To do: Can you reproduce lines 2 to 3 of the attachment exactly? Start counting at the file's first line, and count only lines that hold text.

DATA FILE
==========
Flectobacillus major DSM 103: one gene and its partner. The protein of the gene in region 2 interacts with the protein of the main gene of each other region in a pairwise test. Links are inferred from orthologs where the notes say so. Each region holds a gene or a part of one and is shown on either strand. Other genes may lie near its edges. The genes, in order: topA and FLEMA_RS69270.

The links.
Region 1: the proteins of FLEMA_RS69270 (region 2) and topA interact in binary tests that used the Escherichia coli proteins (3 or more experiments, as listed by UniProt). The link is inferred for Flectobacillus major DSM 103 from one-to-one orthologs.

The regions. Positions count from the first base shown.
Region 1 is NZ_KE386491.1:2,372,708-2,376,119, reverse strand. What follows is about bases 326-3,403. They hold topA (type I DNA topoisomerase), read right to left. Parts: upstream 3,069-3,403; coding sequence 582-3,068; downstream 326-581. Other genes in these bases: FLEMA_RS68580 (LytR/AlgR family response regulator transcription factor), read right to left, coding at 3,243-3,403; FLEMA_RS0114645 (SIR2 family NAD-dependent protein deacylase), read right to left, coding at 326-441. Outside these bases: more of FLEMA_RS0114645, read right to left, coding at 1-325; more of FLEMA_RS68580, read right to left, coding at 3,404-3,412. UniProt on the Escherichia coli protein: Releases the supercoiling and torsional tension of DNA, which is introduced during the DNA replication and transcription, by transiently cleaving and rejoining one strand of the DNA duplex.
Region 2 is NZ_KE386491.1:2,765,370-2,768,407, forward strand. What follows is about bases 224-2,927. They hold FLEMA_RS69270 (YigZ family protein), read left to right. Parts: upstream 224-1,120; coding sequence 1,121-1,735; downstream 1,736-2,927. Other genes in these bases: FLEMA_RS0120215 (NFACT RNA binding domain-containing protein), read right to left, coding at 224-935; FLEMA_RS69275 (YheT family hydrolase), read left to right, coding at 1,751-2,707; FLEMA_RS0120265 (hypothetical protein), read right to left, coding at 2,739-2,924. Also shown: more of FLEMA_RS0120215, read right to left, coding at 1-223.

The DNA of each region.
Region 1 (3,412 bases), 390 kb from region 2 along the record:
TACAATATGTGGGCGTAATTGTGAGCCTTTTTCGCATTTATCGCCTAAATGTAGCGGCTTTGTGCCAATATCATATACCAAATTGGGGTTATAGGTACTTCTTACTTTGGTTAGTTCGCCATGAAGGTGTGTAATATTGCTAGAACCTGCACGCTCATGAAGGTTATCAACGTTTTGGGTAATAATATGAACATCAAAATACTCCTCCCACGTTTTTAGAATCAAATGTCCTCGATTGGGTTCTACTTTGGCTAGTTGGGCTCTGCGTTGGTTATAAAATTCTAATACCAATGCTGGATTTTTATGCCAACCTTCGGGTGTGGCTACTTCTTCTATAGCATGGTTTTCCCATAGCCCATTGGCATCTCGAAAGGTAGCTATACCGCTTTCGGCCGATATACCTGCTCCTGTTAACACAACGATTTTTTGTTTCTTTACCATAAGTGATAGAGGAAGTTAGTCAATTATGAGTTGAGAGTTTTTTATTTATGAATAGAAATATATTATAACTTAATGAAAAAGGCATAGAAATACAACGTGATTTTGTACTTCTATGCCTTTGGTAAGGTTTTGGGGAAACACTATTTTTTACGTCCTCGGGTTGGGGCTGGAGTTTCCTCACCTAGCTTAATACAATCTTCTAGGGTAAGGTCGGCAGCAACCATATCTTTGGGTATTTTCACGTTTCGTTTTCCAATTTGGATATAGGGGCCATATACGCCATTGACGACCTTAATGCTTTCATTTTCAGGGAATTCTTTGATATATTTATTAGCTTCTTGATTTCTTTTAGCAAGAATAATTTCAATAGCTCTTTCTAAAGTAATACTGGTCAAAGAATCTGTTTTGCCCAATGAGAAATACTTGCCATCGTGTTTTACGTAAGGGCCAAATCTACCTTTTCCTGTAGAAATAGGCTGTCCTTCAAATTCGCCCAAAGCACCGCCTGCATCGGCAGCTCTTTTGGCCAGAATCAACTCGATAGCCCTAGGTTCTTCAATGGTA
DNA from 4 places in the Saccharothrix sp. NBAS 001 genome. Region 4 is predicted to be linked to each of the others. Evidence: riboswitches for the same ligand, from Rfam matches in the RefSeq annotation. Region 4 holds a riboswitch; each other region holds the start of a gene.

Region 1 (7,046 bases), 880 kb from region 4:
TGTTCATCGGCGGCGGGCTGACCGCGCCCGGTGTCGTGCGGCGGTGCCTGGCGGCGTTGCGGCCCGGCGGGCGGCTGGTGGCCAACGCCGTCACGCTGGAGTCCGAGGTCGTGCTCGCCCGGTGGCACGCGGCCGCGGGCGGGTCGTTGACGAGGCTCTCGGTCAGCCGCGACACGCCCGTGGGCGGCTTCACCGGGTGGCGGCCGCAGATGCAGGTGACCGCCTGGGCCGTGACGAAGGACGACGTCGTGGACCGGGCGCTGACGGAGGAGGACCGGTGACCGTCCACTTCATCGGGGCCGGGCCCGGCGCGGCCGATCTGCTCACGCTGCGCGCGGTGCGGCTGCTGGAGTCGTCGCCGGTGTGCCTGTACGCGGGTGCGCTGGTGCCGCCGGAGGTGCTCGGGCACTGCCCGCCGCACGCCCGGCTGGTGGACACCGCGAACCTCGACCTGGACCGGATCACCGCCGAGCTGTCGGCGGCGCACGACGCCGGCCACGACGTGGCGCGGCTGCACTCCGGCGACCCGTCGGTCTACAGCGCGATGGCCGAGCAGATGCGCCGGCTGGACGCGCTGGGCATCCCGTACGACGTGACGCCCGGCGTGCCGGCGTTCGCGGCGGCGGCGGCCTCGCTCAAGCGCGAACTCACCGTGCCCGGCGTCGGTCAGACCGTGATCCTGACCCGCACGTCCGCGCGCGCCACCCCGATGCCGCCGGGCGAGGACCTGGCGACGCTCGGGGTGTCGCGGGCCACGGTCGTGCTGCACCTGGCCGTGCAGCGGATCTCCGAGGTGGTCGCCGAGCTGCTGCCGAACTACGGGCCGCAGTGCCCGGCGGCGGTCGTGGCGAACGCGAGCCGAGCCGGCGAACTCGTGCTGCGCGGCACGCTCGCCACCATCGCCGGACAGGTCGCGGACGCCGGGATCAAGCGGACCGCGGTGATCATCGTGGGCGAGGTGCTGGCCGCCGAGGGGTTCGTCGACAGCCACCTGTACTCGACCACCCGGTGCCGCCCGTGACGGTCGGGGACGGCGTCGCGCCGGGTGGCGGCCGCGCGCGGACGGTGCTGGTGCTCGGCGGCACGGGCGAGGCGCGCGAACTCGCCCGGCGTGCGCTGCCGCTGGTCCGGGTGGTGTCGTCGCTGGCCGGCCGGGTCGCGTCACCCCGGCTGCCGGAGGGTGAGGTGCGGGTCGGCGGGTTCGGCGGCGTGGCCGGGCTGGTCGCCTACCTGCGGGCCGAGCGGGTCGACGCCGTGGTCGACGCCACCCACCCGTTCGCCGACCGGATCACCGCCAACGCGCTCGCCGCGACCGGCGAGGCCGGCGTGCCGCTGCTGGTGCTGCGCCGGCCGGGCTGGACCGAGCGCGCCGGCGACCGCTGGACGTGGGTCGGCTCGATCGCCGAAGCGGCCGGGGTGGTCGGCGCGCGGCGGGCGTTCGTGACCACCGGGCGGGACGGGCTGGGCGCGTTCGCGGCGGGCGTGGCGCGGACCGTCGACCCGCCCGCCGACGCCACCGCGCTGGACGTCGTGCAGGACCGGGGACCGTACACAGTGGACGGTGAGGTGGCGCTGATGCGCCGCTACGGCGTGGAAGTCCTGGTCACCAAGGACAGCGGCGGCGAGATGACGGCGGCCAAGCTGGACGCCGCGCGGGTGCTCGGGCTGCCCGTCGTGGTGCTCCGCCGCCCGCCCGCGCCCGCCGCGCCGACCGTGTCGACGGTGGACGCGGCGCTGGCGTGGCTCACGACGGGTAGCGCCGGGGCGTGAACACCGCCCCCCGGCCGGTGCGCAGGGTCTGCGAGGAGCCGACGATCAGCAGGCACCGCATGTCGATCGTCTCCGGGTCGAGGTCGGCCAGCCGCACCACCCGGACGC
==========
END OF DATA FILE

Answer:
The links.
Region 1: the proteins of FLEMA_RS69270 (region 2) and topA interact in binary tests that used the Escherichia coli proteins (3 or more experiments, as listed by UniProt). The link is inferred for Flectobacillus major DSM 103 from one-to-one orthologs.